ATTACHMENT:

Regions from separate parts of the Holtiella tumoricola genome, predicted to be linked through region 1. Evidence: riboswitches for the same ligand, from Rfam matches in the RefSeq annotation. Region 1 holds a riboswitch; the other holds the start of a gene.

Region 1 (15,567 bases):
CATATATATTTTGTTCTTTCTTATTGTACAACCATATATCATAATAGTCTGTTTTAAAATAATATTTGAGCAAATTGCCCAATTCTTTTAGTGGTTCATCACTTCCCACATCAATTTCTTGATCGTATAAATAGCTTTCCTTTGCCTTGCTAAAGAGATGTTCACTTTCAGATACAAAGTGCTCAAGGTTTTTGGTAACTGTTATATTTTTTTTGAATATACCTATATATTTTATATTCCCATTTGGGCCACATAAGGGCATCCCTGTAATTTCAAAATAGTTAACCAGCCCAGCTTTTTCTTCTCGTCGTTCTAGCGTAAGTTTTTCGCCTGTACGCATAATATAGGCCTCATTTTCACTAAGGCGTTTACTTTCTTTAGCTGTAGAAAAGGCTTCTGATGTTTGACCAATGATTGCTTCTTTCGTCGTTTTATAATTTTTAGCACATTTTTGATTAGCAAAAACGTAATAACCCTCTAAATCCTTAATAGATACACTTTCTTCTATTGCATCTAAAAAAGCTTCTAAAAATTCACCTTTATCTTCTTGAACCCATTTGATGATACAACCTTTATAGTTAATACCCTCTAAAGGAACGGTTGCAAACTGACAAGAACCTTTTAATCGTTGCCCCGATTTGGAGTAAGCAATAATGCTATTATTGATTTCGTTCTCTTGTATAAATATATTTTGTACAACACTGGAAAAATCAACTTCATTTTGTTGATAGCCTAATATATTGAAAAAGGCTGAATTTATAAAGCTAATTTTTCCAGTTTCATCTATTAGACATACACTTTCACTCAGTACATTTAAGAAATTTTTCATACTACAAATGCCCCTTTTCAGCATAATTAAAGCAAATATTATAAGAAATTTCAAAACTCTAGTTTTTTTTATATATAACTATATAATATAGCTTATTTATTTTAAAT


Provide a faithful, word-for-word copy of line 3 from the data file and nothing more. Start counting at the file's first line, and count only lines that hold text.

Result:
CATATATATTTTGTTCTTTCTTATTGTACAACCATATATCATAATAGTCTGTTTTAAAATAATATTTGAGCAAATTGCCCAATTCTTTTAGTGGTTCATCACTTCCCACATCAATTTCTTGATCGTATAAATAGCTTTCCTTTGCCTTGCTAAAGAGATGTTCACTTTCAGATACAAAGTGCTCAAGGTTTTTGGTAACTGTTATATTTTTTTTGAATATACCTATATATTTTATATTCCCATTTGGGCCACATAAGGGCATCCCTGTAATTTCAAAATAGTTAACCAGCCCAGCTTTTTCTTCTCGTCGTTCTAGCGTAAGTTTTTCGCCTGTACGCATAATATAGGCCTCATTTTCACTAAGGCGTTTACTTTCTTTAGCTGTAGAAAAGGCTTCTGATGTTTGACCAATGATTGCTTCTTTCGTCGTTTTATAATTTTTAGCACATTTTTGATTAGCAAAAACGTAATAACCCTCTAAATCCTTAATAGATACACTTTCTTCTATTGCATCTAAAAAAGCTTCTAAAAATTCACCTTTATCTTCTTGAACCCATTTGATGATACAACCTTTATAGTTAATACCCTCTAAAGGAACGGTTGCAAACTGACAAGAACCTTTTAATCGTTGCCCCGATTTGGAGTAAGCAATAATGCTATTATTGATTTCGTTCTCTTGTATAAATATATTTTGTACAACACTGGAAAAATCAACTTCATTTTGTTGATAGCCTAATATATTGAAAAAGGCTGAATTTATAAAGCTAATTTTTCCAGTTTCATCTATTAGACATACACTTTCACTCAGTACATTTAAGAAATTTTTCATACTACAAATGCCCCTTTTCAGCATAATTAAAGCAAATATTATAAGAAATTTCAAAACTCTAGTTTTTTTTATATATAACTATATAATATAGCTTATTTATTTTAAAT